The railroad built along Walker Lake’s eastern shore during the 1880s created a market for commercial fishing and gave access to recreational fishing, which started the tradition of Walker Lake Fishing Derbies. These derbies had a dramatic effect on businesses in the nearby town of Hawthorne, filling up its restaurants, motels, and casinos with anglers seeking prizes that included boat-motor-trailer packages and cash up to $25,000. When the Walker Lake fishery was healthy it was responsible for more than half of Mineral County’s yearly economy.

Walker Lake supported excellent recreational fishing when it was still fresh enough to support healthy fish. Photo courtesy of Mike Sevon Photos.

As the lake level of Walker Lake declined the amount of salts and minerals in the water (total dissolved solids) increased, causing its fish to become ever more stressed.

1971–1974: Catch averaged 150 fish over 5 pounds
1975–1979: Catch averaged 33 fish over 5 pounds
1980: One fish over 5 pounds (This was the year Mike Sevon arrived at Walker Lake.)

A 24-inch Lahontan cutthroat trout in Walker Lake. Photo courtesy of Mike Sevon Photos.

Fortunately, 1982–1983 were wet years. Inflow to the lake increased by 28%, the fish lived longer, got bigger, and Mike’s popularity increased dramatically among the locals. He continued to raise the plight of the lake with evidence of how the fishery was to decline in the near future, which lead to the creation of the Walker Lake Working Group. Although NDOW and the US Fish & Wildlife Service stocked 200,000 yearling cutthroat trout each year from 1980 to 2000, as the lake’s salinity rose, the stocked fish had to be pre-acclimated by placing them into tanks filled with a solution of freshwater and lake water.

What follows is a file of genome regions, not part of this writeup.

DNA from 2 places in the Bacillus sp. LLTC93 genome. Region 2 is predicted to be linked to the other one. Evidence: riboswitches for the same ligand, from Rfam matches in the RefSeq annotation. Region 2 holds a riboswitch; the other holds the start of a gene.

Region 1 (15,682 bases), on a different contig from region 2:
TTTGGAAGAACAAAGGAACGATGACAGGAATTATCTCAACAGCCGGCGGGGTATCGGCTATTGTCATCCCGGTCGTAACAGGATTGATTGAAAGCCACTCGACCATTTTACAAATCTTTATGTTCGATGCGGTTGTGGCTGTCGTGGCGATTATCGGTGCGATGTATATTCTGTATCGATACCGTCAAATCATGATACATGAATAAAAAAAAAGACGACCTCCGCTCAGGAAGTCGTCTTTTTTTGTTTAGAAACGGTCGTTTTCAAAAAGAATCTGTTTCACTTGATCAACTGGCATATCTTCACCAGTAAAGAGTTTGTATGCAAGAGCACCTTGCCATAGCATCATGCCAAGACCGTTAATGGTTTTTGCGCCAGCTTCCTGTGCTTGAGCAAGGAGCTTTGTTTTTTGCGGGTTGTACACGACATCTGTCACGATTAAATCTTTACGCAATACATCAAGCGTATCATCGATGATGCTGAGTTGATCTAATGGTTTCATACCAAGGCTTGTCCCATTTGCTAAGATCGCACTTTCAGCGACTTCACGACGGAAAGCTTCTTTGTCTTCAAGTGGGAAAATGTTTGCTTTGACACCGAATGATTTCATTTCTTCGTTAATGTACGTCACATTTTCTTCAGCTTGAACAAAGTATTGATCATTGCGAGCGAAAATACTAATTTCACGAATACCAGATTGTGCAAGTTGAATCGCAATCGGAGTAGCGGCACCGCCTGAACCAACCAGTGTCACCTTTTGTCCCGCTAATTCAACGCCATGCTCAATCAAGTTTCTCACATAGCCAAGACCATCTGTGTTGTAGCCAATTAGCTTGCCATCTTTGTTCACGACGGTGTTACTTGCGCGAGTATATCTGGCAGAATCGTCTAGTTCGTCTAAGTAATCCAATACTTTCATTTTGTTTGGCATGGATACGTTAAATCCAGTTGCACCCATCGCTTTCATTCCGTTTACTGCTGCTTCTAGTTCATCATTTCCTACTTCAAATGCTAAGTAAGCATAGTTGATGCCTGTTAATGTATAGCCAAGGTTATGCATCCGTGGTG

Overshadowing all these efforts were two unyielding facts: 1) The water of the Walker River was over-allocated to the point that it took more 120% of normal flow to satisfy water rights holders. 2) Walker Lake loses about four vertical feet of water yearly to evaporation.

By the end of 2010 Walker Lake’s last remaining species of fish, Lahontan cutthroat trout, died off. Mike put up a very poignant image of kids on the shore of Walker Lake holding up fish they had just caught. Underneath was the caption, “A legacy taken from our children.”

Mike’s neice and father-in-law fishing at Walker Lake. Photo courtesy of Mike Sevon Photos.